On July 10, the new EU regulations regarding border control were announced. It was already expected that the US would be banned from entering Europe. When we talked with Boris about it the next day, about the fact that for many countries, the doors are now open, I asked him whether he checked for details at the Finnish Border Control site and whether I should check, and he said – no, it will be just one more reason for me to be sad.
So I didn’t, but on Tuesday, July 14, I decided to check it, and to my surprise and amazement, I found out that some restrictions were relaxed. The website said that now not only families of EU citizens can visit, but also families of Finnish permanent residents can visit. I emailed Boris immediately, and Wednesday morning, we talked, and he asked whether I am coming next week.
Now, it would not be my first attempt to go. For the first time, some limitations were relaxed in May, and I booked a ticket. But since the regulations sounded very confusing – these days, the EU reinstated the concepts of internal and external borders – I sent an email to ask for clarification of what it means in my particular case. It takes a while for any officials to reply, and the response came five days later. It was long and cumbersome, but the final answer was – not from the US. I tried to rebook my ticket twice. Lufthansa was keeping canceling flights, and each time I would move it further in hopes that next month, the restrictions will be relaxed. Last time, I didn’t rebook for a new date, but canceled, because I didn’t have high expectations about allowing the US nationals in the near future.
I wanted to be sure that this time around, I understood everything correctly, so I asked my friend from Helsinki to call the Border Control on my behalf. They told her that it’s not up to them, and since I will be entering the EU in Germany, the German border control will decide, and I need to check with Germans on what kind of documentation they need.
The German regulations were stricter. First, I thought that I would be considered a transfer, and in that case, they do not care. But then I realized that they would be letting me into the EU. They allowed the family members of the permanent residents as well, but in contrast to Finland, not just “any relatives,” but strictly immediate family. That didn’t matter to me, but I noted that Finns were OK even with “romantic relationships,” while Germans were not. Their website also stated that they would allow it “only for an important reason,” not “just visiting.”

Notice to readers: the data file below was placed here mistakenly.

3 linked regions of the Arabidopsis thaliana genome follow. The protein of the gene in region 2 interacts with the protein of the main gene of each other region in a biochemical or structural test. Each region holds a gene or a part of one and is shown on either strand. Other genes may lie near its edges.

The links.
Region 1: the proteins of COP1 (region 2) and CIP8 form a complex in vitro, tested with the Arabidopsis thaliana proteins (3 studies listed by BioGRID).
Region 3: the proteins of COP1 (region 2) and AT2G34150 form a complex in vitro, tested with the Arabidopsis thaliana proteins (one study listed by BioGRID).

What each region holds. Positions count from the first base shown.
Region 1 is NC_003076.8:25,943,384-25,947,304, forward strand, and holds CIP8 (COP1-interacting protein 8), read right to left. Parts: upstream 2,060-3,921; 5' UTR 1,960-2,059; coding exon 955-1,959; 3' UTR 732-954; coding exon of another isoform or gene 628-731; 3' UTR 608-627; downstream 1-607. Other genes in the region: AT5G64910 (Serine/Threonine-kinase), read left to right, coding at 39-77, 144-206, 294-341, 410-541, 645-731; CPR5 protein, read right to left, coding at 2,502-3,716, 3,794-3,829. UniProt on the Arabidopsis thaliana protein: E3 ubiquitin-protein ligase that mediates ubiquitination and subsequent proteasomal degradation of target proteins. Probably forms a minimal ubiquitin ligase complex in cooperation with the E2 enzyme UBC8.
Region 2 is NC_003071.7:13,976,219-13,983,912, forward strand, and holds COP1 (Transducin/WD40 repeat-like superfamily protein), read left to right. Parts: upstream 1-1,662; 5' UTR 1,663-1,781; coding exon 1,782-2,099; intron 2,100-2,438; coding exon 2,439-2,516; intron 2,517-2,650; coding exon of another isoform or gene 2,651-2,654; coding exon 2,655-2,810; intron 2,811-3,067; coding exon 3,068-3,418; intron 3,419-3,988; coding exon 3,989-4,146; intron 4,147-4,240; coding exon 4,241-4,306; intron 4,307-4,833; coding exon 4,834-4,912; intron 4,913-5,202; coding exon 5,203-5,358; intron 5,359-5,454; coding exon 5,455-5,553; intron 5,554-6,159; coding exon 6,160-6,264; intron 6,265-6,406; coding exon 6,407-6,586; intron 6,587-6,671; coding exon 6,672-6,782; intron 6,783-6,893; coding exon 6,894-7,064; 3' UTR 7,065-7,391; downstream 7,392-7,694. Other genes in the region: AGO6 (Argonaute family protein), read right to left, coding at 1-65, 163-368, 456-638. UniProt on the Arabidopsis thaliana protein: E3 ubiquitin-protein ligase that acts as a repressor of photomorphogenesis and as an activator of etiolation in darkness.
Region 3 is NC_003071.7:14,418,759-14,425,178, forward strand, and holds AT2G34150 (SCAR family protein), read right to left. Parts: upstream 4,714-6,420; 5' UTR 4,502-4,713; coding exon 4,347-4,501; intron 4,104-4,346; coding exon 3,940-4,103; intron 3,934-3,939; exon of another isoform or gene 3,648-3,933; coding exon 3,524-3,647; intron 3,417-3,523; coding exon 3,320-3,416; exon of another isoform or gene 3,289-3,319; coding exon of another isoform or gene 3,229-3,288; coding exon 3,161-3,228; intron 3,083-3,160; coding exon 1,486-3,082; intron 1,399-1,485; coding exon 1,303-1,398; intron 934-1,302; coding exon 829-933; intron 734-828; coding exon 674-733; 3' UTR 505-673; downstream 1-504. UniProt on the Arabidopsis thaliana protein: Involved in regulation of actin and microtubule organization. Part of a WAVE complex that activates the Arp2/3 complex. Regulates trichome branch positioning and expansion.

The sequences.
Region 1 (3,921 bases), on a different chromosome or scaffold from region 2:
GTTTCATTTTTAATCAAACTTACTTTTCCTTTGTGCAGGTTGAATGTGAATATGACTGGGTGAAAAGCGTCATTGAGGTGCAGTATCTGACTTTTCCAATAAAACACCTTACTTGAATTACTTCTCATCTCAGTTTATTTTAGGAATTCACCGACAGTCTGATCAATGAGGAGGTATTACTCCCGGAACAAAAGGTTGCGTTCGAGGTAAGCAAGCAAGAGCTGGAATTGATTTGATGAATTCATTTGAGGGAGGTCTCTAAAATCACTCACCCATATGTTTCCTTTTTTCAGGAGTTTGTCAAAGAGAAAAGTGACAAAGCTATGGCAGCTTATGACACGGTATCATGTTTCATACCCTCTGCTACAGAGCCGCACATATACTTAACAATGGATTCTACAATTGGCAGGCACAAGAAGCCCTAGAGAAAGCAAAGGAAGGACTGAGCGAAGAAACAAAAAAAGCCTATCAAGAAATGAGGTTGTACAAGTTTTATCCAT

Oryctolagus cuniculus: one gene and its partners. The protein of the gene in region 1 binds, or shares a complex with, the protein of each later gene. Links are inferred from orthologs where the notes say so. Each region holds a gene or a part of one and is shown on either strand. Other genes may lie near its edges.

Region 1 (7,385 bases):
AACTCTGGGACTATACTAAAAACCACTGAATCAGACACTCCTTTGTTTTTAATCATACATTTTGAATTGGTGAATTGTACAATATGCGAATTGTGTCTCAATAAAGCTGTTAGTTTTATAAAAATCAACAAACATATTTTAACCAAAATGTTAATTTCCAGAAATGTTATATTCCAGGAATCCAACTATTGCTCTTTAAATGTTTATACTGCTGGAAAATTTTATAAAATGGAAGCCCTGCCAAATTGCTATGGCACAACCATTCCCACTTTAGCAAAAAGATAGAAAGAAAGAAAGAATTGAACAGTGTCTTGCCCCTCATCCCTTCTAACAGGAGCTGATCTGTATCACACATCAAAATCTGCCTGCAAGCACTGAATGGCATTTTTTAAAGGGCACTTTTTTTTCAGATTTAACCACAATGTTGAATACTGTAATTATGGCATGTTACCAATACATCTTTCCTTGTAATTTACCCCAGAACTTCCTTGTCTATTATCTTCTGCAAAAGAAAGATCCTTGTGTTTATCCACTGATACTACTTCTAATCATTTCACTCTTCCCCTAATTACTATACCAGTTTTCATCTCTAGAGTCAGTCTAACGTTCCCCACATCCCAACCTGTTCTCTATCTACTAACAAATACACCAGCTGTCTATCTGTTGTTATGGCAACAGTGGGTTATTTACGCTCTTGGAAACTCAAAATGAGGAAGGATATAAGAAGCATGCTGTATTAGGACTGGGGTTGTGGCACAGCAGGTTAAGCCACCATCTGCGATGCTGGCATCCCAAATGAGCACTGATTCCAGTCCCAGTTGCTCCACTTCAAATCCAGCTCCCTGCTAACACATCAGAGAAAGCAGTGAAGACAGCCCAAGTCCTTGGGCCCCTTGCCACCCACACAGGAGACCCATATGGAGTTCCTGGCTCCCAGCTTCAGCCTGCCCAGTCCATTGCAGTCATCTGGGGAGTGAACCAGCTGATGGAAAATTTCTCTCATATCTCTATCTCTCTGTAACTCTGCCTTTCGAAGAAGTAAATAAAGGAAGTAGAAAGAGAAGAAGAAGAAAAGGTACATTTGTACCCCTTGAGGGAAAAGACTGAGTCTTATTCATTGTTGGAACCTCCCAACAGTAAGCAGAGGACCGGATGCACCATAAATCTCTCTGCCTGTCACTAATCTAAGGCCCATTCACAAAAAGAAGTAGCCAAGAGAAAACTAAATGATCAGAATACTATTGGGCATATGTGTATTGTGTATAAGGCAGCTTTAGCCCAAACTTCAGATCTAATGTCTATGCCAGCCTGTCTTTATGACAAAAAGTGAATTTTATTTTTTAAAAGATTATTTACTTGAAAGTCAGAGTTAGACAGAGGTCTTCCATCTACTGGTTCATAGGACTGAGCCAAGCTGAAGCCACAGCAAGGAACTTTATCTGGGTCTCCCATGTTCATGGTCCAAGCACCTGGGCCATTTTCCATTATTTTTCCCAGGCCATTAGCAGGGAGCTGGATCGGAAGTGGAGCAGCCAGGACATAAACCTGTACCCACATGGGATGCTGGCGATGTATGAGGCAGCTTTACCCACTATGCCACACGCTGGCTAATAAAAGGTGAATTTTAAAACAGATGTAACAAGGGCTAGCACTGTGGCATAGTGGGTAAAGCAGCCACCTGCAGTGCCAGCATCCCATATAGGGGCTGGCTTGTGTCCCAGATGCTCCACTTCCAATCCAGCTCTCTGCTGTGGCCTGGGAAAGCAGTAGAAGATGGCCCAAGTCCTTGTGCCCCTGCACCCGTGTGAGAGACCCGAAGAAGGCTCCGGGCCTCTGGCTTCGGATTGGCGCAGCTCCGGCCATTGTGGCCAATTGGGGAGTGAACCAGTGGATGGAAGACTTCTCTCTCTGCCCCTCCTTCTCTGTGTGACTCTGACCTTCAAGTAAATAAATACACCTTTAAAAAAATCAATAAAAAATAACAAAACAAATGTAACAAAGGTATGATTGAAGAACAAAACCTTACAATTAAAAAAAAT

On Thursday, I rebooked my canceled flight for July 22, the first one available after Monday. I still had lots of doubts about whether I will be able to go, but Boris said we are not changing plans. Meanwhile, the Finnish border control published additional comments on the regulations, reiterating that the US is a high-risk zone, and any travel can be allowed only as an exception.
That being said, I only told my children and mom, and we made plans for how the kids will take care of mom when I am away if I will actually go. The other two people were my neighbor and my CTO, and I didn’t even put the PTO requests in advance.
Tuesday night, I tried to check-in online, and it all went well except for the final step, at which I go an error message “transfer not allowed.” Frantically, I called Lufthansa, they checked my reservation and said that all is good except for I need to show the proof of my eligibility to fly before they can issue me a boarding pass. That’s when I realized that Boris was right, and the actual border control was happening here.
The airport terminal was empty except for the line to LH check-in. While in the line, I saw one lady receiving a boarding pass and another lady to whom they were saying: No, no, sorry, no. Other people were showing their papers, and some were sent away. When my turn came, I gave the LH attendant my papers, he looked at them, grabbed them along with my passport, and said: I need to check with his supervisor. I waited. He came back, said OK, scanned my passport, looked at the screen, grabbed all my papers again, and walked away. And only after he returned the second time, he asked: do you have any luggage to check-in? I had none. I had my pilot case and my computer backpack, but except for computers, I had just three t-shirts, three pairs of socks, and three underwear pieces. All because I was so unsure whether I will fly. And now it was happening!